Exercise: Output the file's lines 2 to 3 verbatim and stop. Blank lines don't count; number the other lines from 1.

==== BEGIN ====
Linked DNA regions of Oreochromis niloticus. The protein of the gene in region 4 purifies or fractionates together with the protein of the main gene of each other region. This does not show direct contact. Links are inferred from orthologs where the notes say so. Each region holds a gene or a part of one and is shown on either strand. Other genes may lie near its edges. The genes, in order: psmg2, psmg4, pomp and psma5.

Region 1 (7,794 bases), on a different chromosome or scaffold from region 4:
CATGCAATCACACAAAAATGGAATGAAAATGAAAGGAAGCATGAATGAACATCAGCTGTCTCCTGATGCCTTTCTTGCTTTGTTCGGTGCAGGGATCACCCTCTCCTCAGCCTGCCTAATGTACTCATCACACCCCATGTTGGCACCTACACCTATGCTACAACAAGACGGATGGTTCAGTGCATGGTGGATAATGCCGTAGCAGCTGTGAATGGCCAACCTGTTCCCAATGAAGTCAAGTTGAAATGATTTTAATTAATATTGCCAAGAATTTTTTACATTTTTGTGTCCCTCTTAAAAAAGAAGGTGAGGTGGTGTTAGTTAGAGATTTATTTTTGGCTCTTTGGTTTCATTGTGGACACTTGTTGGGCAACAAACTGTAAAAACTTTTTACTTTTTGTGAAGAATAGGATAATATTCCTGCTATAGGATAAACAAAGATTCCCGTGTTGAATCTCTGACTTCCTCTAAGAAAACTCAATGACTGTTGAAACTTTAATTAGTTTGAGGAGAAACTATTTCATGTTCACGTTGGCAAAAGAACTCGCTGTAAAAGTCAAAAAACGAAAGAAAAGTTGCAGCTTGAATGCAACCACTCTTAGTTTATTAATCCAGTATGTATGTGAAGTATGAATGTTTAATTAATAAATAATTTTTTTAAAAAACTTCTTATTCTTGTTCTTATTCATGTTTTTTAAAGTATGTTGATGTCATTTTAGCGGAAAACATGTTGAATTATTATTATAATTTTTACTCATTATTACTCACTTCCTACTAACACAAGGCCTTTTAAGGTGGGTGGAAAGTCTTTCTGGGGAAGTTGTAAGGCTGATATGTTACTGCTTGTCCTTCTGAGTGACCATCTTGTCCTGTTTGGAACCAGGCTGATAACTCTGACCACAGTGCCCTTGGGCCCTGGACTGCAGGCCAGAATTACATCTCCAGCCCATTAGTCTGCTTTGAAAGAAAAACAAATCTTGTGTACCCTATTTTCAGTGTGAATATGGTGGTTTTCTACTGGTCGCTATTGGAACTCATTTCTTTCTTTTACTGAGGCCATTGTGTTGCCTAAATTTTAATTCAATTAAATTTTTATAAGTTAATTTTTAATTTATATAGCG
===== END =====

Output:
Region 1 (7,794 bases), on a different chromosome or scaffold from region 4:
CATGCAATCACACAAAAATGGAATGAAAATGAAAGGAAGCATGAATGAACATCAGCTGTCTCCTGATGCCTTTCTTGCTTTGTTCGGTGCAGGGATCACCCTCTCCTCAGCCTGCCTAATGTACTCATCACACCCCATGTTGGCACCTACACCTATGCTACAACAAGACGGATGGTTCAGTGCATGGTGGATAATGCCGTAGCAGCTGTGAATGGCCAACCTGTTCCCAATGAAGTCAAGTTGAAATGATTTTAATTAATATTGCCAAGAATTTTTTACATTTTTGTGTCCCTCTTAAAAAAGAAGGTGAGGTGGTGTTAGTTAGAGATTTATTTTTGGCTCTTTGGTTTCATTGTGGACACTTGTTGGGCAACAAACTGTAAAAACTTTTTACTTTTTGTGAAGAATAGGATAATATTCCTGCTATAGGATAAACAAAGATTCCCGTGTTGAATCTCTGACTTCCTCTAAGAAAACTCAATGACTGTTGAAACTTTAATTAGTTTGAGGAGAAACTATTTCATGTTCACGTTGGCAAAAGAACTCGCTGTAAAAGTCAAAAAACGAAAGAAAAGTTGCAGCTTGAATGCAACCACTCTTAGTTTATTAATCCAGTATGTATGTGAAGTATGAATGTTTAATTAATAAATAATTTTTTTAAAAAACTTCTTATTCTTGTTCTTATTCATGTTTTTTAAAGTATGTTGATGTCATTTTAGCGGAAAACATGTTGAATTATTATTATAATTTTTACTCATTATTACTCACTTCCTACTAACACAAGGCCTTTTAAGGTGGGTGGAAAGTCTTTCTGGGGAAGTTGTAAGGCTGATATGTTACTGCTTGTCCTTCTGAGTGACCATCTTGTCCTGTTTGGAACCAGGCTGATAACTCTGACCACAGTGCCCTTGGGCCCTGGACTGCAGGCCAGAATTACATCTCCAGCCCATTAGTCTGCTTTGAAAGAAAAACAAATCTTGTGTACCCTATTTTCAGTGTGAATATGGTGGTTTTCTACTGGTCGCTATTGGAACTCATTTCTTTCTTTTACTGAGGCCATTGTGTTGCCTAAATTTTAATTCAATTAAATTTTTATAAGTTAATTTTTAATTTATATAGCG